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  1. #1
    jsusea Guest

    Abstract and Concrete Nouns

    Please help me. I need to know if my answers are correct.

    1. concrete (citizen) Jose Rizal was a model citizen of our country.
    2. abstract (stories) As a boy, he was fond of reading stories.
    3. abstract (lessons) But his mother taught him to study his lessons first.
    4. abstract (pleasure) In this way, Rizal attended to duty first instead of pleasure.
    5. abstract (self-control) He grew up to be a man of great self-control.

  2. #2
    sarat_106 is offline Key Member
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    Exclamation Re: Abstract and Concrete Nouns

    Quote Originally Posted by jsusea View Post
    Please help me. I need to know if my answers are correct.

    1. concrete (citizen) Jose Rizal was a model citizen of our country.
    2. abstract (stories) As a boy, he was fond of reading stories.
    3. abstract (lessons) But his mother taught him to study his lessons first.
    4. abstract (pleasure) In this way, Rizal attended to duty first instead of pleasure.
    5. abstract (self-control) He grew up to be a man of great self-control.
    All are oK.

  3. #3
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    Soup is offline VIP Member
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    Re: Abstract and Concrete Nouns

    2. abstract (stories) As a boy, he was fond of reading stories. <I can read a story; see it. I can hear a story.>
    3. abstract (lessons) But his mother taught him to study his lessons first. <I can study a lesson; see it and hear it>

    Examples of abstract terms include love, success, freedom, good, moral, democracy, and any -ism (chauvinism, Communism, feminism, racism, sexism). These terms are fairly common and familiar, and because we recognize them we may imagine that we understand themóbut we really can't, because the meanings won't stay still.
    Take love as an example. You've heard and used that word since you were three or four years old. Does it mean to you now what it meant to you when you were five? when you were ten? when you were fourteen (!)? I'm sure you'll share my certainty that the word changes meaning when we marry, when we divorce, when we have children, when we look back at lost parents or spouses or children. The word stays the same, but the meaning keeps changing.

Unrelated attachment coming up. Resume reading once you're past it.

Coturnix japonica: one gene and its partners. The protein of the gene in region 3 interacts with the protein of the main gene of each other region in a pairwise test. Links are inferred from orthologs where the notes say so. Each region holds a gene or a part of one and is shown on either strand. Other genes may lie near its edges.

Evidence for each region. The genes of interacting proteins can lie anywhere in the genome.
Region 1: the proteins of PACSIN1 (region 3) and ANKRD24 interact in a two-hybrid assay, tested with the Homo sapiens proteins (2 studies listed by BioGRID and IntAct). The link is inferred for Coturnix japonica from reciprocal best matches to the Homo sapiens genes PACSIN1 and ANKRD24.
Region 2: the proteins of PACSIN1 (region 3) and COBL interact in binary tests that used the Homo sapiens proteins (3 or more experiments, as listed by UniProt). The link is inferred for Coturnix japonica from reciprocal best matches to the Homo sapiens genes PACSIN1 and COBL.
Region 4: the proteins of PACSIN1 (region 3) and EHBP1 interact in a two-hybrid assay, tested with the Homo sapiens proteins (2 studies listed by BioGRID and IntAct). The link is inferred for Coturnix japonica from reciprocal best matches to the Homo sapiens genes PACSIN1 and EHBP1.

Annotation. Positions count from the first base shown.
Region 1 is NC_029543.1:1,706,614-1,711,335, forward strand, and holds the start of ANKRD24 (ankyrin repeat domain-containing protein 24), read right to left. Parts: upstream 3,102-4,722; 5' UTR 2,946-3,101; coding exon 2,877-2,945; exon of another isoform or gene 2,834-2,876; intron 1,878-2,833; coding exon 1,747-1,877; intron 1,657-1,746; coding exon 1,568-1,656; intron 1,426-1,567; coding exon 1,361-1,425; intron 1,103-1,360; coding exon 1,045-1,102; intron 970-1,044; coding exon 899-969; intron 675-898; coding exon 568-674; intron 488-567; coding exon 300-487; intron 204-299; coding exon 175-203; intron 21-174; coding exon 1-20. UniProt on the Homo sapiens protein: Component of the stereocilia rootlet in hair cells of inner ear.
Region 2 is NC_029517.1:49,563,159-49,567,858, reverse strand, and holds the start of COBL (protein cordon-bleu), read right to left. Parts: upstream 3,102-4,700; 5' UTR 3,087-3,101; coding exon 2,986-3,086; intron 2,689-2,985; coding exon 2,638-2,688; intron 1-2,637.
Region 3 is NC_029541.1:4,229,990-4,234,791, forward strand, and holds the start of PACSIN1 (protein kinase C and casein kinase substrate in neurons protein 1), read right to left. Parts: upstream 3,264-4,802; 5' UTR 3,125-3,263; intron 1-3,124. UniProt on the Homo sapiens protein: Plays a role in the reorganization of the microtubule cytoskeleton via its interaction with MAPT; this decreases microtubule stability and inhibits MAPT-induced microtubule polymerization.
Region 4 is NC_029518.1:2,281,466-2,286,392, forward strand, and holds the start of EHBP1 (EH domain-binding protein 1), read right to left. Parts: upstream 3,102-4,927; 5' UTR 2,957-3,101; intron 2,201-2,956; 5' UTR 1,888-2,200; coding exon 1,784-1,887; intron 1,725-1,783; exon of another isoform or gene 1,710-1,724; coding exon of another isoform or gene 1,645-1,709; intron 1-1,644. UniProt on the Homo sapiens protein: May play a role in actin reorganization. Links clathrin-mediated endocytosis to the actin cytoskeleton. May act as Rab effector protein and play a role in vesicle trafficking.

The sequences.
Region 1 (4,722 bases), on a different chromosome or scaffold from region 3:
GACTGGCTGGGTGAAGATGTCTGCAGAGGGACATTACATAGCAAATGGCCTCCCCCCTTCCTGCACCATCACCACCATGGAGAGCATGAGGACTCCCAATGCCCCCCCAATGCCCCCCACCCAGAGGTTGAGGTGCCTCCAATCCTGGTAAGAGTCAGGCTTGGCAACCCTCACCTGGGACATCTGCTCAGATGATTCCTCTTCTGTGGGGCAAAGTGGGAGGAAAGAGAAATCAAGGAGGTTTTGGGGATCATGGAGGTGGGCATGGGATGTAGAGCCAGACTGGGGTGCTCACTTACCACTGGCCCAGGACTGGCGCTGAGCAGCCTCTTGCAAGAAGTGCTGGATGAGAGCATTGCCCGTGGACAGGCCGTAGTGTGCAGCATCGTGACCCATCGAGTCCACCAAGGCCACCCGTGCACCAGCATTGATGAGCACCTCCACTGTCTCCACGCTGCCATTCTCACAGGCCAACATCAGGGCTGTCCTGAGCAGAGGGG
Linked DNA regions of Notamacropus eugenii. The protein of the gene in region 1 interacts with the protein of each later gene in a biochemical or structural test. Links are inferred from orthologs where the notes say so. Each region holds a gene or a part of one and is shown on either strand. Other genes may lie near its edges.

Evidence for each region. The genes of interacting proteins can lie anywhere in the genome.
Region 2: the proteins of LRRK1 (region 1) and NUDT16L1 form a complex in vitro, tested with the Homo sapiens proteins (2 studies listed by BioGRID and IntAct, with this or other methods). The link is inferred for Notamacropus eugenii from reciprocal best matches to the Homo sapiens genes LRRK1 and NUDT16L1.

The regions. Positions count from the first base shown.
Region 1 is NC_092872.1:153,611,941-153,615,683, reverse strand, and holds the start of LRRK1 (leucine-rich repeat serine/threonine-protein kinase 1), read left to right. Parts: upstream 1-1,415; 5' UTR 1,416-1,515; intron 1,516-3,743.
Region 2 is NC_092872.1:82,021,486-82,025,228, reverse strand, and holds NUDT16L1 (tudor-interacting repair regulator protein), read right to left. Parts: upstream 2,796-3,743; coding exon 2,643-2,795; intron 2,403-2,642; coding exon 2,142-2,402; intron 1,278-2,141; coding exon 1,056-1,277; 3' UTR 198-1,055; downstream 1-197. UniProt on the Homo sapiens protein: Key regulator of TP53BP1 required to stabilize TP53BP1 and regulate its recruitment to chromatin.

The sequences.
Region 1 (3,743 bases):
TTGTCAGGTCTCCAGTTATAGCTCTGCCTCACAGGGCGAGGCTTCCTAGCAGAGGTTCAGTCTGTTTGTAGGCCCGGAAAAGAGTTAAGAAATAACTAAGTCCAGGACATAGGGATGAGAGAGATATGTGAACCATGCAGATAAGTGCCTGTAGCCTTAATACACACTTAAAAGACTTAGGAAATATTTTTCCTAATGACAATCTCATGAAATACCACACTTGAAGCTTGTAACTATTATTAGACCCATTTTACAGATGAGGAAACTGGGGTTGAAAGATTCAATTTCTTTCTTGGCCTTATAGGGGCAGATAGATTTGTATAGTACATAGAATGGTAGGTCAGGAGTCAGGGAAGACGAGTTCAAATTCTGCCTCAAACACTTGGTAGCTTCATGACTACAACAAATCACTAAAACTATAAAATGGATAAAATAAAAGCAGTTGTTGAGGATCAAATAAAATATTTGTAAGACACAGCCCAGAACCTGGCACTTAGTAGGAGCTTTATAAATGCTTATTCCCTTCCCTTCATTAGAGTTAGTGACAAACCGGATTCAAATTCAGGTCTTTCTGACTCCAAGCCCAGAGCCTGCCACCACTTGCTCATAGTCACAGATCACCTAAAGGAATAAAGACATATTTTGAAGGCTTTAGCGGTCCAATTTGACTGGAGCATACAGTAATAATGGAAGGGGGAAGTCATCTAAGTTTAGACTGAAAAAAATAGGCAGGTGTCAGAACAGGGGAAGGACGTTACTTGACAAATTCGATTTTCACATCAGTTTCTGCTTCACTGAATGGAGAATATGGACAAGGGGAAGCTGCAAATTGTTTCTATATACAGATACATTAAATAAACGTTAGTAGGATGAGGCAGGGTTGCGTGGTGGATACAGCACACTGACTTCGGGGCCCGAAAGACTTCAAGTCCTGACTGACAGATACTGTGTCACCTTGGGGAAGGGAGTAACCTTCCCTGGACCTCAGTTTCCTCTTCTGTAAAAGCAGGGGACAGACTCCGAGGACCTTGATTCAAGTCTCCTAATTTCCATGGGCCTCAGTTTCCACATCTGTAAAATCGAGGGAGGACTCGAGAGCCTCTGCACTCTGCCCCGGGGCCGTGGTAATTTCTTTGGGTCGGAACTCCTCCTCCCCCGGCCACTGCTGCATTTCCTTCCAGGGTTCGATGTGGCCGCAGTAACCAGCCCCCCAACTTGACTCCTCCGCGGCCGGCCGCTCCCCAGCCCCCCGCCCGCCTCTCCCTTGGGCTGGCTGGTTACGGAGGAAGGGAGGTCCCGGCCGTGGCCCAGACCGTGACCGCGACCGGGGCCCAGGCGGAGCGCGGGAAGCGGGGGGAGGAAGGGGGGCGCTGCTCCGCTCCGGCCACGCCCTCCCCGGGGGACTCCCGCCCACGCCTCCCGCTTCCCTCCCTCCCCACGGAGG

Concrete terms refer to objects or events that are available to the senses. [This is directly opposite to abstract terms, which name things that are not available to the senses.] Examples of concrete terms include spoon, table, velvet eye patch, nose ring, sinus mask, green, hot, walking. Because these terms refer to objects or events we can see or hear or feel or taste or smell, their meanings are pretty stable. If you ask me what I mean by the word spoon, I can pick up a spoon and show it to you. [I can't pick up a freedom and show it to you, or point to a small democracy crawling along a window sill. I can measure sand and oxygen by weight and volume, but I can't collect a pound of responsibility or a liter of moral outrage.]
    While abstract terms like love change meaning with time and circumstances, concrete terms like spoon stay pretty much the same. Spoon and hot and puppy mean pretty much the same to you now as they did when you were four.

    Read more here Abstract, Concrete, General and Specific Terms

  4. #4
    sarat_106 is offline Key Member
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    Exclamation Re: Abstract and Concrete Nouns

    That's the story of my life: that's what always happens to me
    He was nearly hit by a car and learned a lesson about being careful when crossing the street.

    What is my story like? Can any body see, hear or touch my story?
    What is his lesson like? Can any body see, hear or touch the lesson learned by him?

  5. #5
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    Re: Abstract and Concrete Nouns

    Quote Originally Posted by Manas Ranjan Mallick View Post
    story of my life
    learned a lesson
    They're idioms.

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